Creative Quangos

David Adam

On taking power in 2010, the Coalition government moved quickly to implement its much-publicised ‘bonfire of the quangos’ – the abolition or merger of more than a hundred non-departmental government bodies, whose remit ranged from the direct delivery of services, through to research, investment and regulation. The creative sector was by no means exempt from this, with the shutting down of the screen agencies, the UK Film Council and the regional development agencies, many of which had been significant investors in creative industries clusters around the country. Other bodies, such as the BFI, Nesta and the Arts Council, took on new responsibilities and underwent significant organisational restructures.

But, four years on from the bonfire, what is striking is not so much the absence but rather the number of creative industries bodies established by this government. A digital media business considering what help or funding it can receive from the public sector is once again facing the proverbial alphabet soup of acronyms and sector-specific agencies: Creative England, Innovate UK, Connected Digital Economy Catapult, Tech City UK, NCUB, the Open Data Institute, IC Tomorrow, Knowledge Transfer Network, the Creative Industries Council – none of which existed four years ago. The regional bodies may have gone, but there would seem to be more agencies – particularly national ones – than ever. When it comes to the creative industries, it seems that the government hasn’t presided over a process of reduction or rationalisation but rather proliferation and muddle.

In this regard, the government hasn’t been so different from its predecessors. The concept of specialist government agencies as distinct from ministerial departments was largely initiated by the Conservative governments of the 1980s and 1990s, a period which saw the establishment of organisations ranging from English Heritage to Business Link. On becoming Prime Minister, Tony Blair promised to ‘dismantle the quango state’ only to oversee a major expansion of such bodies, founding many of the creative industries support agencies that would be abolished a decade later.

The familiar cycle of new government initiative followed by strategy, delivery, review, restructure, rebrand, re-launch, restructure, merger, abolition is a dismaying one. For creative businesses themselves, not to mention those working to support them, this continual organisational churn has resulted in paralysis, confusion and exasperation. As with those working in sectors such as health and education, the frequent plea heard even from those dissatisfied with current arrangements is for no further rounds of innovation, reform and change.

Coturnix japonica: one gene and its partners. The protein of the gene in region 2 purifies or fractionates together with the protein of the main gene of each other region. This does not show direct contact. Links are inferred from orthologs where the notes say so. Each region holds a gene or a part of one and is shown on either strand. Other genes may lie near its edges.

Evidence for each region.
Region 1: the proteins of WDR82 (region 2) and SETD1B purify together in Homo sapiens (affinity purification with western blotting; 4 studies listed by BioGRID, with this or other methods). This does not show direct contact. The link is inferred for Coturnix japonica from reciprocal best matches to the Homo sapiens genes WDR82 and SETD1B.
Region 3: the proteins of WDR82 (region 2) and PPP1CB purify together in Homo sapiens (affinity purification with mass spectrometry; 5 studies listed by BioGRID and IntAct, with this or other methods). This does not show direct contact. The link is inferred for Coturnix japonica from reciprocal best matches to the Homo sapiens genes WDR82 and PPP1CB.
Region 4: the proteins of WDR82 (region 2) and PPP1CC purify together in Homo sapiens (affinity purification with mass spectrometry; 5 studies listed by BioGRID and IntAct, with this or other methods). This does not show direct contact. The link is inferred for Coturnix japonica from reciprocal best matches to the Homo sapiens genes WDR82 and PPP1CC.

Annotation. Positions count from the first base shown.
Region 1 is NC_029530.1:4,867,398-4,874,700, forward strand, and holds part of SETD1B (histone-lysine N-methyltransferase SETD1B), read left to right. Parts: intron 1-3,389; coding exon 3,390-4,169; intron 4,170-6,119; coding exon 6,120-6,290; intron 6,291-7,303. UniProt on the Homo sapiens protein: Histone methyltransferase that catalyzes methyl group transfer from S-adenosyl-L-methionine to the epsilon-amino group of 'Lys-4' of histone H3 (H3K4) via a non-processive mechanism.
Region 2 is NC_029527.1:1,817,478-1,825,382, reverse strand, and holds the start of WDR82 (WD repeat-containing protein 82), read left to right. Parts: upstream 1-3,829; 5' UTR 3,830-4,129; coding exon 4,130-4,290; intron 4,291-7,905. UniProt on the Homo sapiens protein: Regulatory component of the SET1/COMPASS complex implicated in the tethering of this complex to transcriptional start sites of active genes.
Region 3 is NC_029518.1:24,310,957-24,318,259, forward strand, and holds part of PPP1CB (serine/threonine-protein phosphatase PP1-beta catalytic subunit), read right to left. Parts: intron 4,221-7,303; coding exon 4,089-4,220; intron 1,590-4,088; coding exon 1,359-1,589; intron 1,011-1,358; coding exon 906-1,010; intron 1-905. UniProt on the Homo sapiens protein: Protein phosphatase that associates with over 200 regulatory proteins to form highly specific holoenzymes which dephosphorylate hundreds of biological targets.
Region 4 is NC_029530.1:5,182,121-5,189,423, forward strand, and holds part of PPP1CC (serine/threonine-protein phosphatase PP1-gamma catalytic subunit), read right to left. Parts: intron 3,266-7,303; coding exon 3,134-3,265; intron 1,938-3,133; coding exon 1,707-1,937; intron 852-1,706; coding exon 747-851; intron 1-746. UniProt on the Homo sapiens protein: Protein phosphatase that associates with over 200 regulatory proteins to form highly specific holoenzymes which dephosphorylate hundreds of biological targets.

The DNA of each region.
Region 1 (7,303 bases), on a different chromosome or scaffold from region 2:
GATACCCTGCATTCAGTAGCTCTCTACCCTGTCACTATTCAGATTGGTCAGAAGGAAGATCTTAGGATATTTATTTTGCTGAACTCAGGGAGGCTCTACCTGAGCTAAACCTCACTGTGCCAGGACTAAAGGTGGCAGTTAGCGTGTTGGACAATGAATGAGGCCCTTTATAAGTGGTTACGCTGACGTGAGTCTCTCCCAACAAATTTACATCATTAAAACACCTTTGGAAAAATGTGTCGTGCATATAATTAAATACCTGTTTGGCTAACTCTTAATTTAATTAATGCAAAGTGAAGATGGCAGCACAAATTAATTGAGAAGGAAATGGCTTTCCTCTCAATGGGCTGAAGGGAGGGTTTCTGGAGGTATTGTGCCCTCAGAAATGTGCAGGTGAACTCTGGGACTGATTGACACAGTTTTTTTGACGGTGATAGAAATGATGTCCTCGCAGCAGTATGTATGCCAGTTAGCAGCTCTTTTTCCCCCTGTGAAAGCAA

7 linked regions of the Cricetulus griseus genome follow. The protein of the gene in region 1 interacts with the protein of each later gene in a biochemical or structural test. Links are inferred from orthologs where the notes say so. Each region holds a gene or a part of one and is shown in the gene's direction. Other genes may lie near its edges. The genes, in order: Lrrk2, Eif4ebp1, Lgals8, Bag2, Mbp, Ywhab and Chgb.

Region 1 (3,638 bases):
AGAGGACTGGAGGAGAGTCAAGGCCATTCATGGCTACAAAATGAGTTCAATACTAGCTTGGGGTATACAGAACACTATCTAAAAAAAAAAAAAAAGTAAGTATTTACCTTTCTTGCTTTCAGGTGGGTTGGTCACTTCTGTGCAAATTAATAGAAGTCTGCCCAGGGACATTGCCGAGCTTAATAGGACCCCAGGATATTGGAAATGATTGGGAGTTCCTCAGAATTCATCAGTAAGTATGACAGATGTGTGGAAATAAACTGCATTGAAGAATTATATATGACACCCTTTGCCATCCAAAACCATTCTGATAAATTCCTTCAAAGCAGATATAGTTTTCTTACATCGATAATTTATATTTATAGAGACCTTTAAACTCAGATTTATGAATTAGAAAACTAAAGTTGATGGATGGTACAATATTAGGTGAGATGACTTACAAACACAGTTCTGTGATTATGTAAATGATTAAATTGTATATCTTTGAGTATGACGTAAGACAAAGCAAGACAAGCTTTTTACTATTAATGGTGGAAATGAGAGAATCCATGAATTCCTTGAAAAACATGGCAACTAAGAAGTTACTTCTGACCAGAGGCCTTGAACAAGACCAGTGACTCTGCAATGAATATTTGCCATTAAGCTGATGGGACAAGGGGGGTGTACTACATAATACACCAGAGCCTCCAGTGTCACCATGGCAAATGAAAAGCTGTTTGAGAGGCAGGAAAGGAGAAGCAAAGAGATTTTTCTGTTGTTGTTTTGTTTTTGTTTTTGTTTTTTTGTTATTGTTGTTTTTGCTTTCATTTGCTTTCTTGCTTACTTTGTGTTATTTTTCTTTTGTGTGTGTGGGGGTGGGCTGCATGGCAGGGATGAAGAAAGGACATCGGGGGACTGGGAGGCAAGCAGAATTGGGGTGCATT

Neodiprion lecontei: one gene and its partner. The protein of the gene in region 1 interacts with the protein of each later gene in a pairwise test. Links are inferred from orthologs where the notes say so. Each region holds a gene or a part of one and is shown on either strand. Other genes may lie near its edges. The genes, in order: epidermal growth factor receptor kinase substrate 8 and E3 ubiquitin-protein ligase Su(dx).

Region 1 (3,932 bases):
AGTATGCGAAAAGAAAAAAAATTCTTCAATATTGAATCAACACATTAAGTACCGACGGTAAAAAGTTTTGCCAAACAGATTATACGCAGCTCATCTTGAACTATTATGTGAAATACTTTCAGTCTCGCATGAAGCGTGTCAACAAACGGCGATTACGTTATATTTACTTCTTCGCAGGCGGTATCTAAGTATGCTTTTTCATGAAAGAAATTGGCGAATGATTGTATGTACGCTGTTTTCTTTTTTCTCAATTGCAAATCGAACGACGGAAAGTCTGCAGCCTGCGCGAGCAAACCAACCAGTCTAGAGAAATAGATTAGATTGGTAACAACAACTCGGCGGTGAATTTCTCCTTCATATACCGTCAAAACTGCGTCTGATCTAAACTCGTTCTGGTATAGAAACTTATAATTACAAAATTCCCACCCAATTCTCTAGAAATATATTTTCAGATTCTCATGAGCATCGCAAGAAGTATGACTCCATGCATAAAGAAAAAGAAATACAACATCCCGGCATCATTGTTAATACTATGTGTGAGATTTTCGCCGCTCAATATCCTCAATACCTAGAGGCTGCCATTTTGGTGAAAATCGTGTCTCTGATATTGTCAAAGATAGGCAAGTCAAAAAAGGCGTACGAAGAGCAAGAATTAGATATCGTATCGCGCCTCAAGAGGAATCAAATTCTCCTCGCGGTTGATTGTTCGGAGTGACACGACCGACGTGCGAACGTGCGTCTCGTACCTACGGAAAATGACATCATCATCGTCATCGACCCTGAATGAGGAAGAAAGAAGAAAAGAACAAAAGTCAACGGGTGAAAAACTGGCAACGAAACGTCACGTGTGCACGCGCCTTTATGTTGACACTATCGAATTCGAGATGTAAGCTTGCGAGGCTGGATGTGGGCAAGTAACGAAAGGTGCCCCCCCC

With a general election just six months away, there is an opportunity to break the cycle and approach things more thoughtfully. This should start with an acknowledgement that quangos will always need to be part of the policy and support landscape for a sector as dynamic as the creative industries. Facing the choice between centralised government systems and market mechanisms, quangos represents a valuable middle ground, which, at their best, can remain answerable to government while also responding to business need.

So we shouldn’t be asking if there are too many or too few quangos, rather it’s a case of whether the ones we have are doing a good job or not, and how can they be helped to do it better. We shouldn’t be looking, as a matter of course, to reduce them. Nor should we be setting any new ones up, as if they are the solution to any policy challenge. Governments, and the think tanks that advise them, may love to shake things up and launch initiatives, but often what creative businesses themselves most want is stability and continuity. The following won’t have the same headline grabbing potential of either establishing or scrapping an agency, but might get better results:

  • Implement a much more joined-up approach. Something like digital media crosses the ministries of culture, business, education and much more. Instead of establishing new agencies, there should be a behind-the-scenes process of getting politicians and senior officials together to co-ordinate action. This won’t result in any grand new strategies or reports but rather aim to reduce duplication and prioritize investment.